LIVE!

I understand that some level of grief will likely be a part of my life for – well, forever. So, I do what I can to find a way to move forward as best as I can.

I’ve joined a variety of grief support groups, which have been helpful. I’ve started this blog as an outlet for my thoughts and emotions. And, I’ve connected on a one-to-one basis with others who walk this same painful journey.

Recently, though, I received good counsel from a highly unlikely source: me. Rather, the other me … the Sherrie of years ago, the mom before she lost one of her sons to cancer at the age of just 23.

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The Gift of Lei

I know we’re not supposed to “compare” grief and rank them. I know that.

Yet, as I consider the depth of my broken heart, my mind sometimes does exactly that before I can stop it. And when I believe someone else’s loss could possibly be even greater than my own, I wonder how can they bear it?

In my own life, there is someone whose grief, I believe – in many ways – could outrank mine.

It’s the beautiful, strong, and vibrant love of Ian’s life and fiancé, Lei.

Yes, I am Ian’s momma and it’s easy for me to believe that no one (besides God) could love him more than I do. But, the truth is, if there was such a thing as a loss-meter, I think Lei’s grief would easily measure up to mine (if not surpass it) because her loss comes at such a young age.

Yet, in the months that have passed, I’ve watched Lei handle her grief with strength, grace and wisdom beyond her years.

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The Yellow Notebook

When Dr. Vassalli told us that malignant tumor cells were found in the biopsied lymph node of Ian’s neck, it seemed that all the world should have stopped at that moment and taken notice. But it did not.

For our family, life was in slow motion for about half a day as we processed the impossibly bad news. Then, just as suddenly as we were given the life-changing information, we were thrust into a whirlwind of appointments, conversations, and decisions.

Within a few days, we found ourselves shuffling through notes written on bits of paper, within the margins of books, on the back of brochures, and on our electronic notepads. It quickly became an overwhelming task to keep track of who was who and what came next.

To keep our sanity, I grabbed a yellow college-ruled notebook that was in my desk drawer and added tabs to segment the pages into sections for “Notes,” “To Do’s,” and “Appointments.” I consolidated all our notes and talked to Ian about the new plan of attack. We agreed that anytime he or I would speak with a doctor, nurse, insurance representative, disability coordinator, or any of the myriad of others now in our life, we would add notes to the notebook.

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Amazing Race, Amazing Grace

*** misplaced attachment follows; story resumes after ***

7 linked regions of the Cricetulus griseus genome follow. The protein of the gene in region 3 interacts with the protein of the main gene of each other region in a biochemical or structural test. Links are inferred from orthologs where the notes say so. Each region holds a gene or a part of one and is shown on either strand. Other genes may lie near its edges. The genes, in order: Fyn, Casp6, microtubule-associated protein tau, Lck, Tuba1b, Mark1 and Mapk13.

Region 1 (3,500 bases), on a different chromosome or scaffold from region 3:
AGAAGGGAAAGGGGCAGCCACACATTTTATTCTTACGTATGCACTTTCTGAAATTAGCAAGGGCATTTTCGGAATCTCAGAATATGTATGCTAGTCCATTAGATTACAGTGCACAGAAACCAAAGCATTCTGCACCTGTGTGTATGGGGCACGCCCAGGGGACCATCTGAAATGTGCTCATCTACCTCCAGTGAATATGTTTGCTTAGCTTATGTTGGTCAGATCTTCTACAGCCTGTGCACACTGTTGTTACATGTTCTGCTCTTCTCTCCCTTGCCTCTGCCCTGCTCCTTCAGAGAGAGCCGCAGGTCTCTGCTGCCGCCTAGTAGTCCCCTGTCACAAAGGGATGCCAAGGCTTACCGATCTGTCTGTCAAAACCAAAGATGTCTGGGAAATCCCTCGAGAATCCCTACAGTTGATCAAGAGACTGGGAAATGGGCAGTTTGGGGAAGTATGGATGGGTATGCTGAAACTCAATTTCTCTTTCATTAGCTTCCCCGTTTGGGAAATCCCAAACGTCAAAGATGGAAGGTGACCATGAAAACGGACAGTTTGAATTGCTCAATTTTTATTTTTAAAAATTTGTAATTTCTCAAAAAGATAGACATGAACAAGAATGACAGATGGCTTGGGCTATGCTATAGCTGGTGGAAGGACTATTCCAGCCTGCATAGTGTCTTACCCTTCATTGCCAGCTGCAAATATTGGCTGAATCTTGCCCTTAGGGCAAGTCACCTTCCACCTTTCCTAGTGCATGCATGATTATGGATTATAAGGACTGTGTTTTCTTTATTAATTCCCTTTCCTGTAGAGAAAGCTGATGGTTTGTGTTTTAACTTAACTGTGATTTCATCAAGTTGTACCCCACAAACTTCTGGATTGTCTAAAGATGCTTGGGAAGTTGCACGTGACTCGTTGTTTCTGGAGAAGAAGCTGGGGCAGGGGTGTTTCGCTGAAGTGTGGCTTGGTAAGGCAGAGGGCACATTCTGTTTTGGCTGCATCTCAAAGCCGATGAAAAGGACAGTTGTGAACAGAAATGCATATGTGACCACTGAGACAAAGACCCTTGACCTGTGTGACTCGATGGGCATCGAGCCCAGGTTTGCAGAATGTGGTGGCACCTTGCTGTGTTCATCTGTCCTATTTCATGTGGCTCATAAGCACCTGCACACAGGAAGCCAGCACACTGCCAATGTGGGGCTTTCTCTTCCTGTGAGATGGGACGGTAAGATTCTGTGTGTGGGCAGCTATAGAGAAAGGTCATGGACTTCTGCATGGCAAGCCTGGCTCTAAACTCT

We were sitting on the couch watching The Amazing Race on TV the other night. It’s been a family favorite for many years. Dave and I always thought our sons, Zach and Ian, should enter the race!

“Send in your audition video,” I’d encourage year after year. “You guys should do this! Hey, it’s for a million dollars,” I’d carry on.

We were very serious but the idea never gained traction with either of them. I guess they were just too busy creating their own Amazing Races or they just weren’t that interested in a million dollars. Still, anytime I watched the show, I could envision them navigating foreign streets, launching watermelons with enormous slingshots, scaling the outside of skyscrapers, rock climbing or whatever crazy challenge came their way. Upon being eliminated from the contest, most contestants tearfully admit that it is the incredible journey that is the most valuable part of being on the Race.

This year, two young men have dominated many of the challenges, Redmond and Matt. Matt is a professional snowboarder and Redmond is a motivational speaker who races with a prosthetic leg. Both are very athletic. I don’t know too much about their backgrounds but, of course, when I watch them I think about Zach and Ian running the Race!

But, this can never be.

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To Share is To Heal

I am on a thousand-mile journey. My shoes are worn out and my flask is empty. The sun is beating down on me. I want to give up, yet I continue to take one tiny step at a time. I don’t know what propels me forward in this desolate place.  Is it my faith in God and his promises for a reunion one day? Is it out of love for dad, Zach and other family members who loved you so much? Or, is it the memory of you battling through one of the toughest situations imaginable and never giving up. You never gave up.  How can I?

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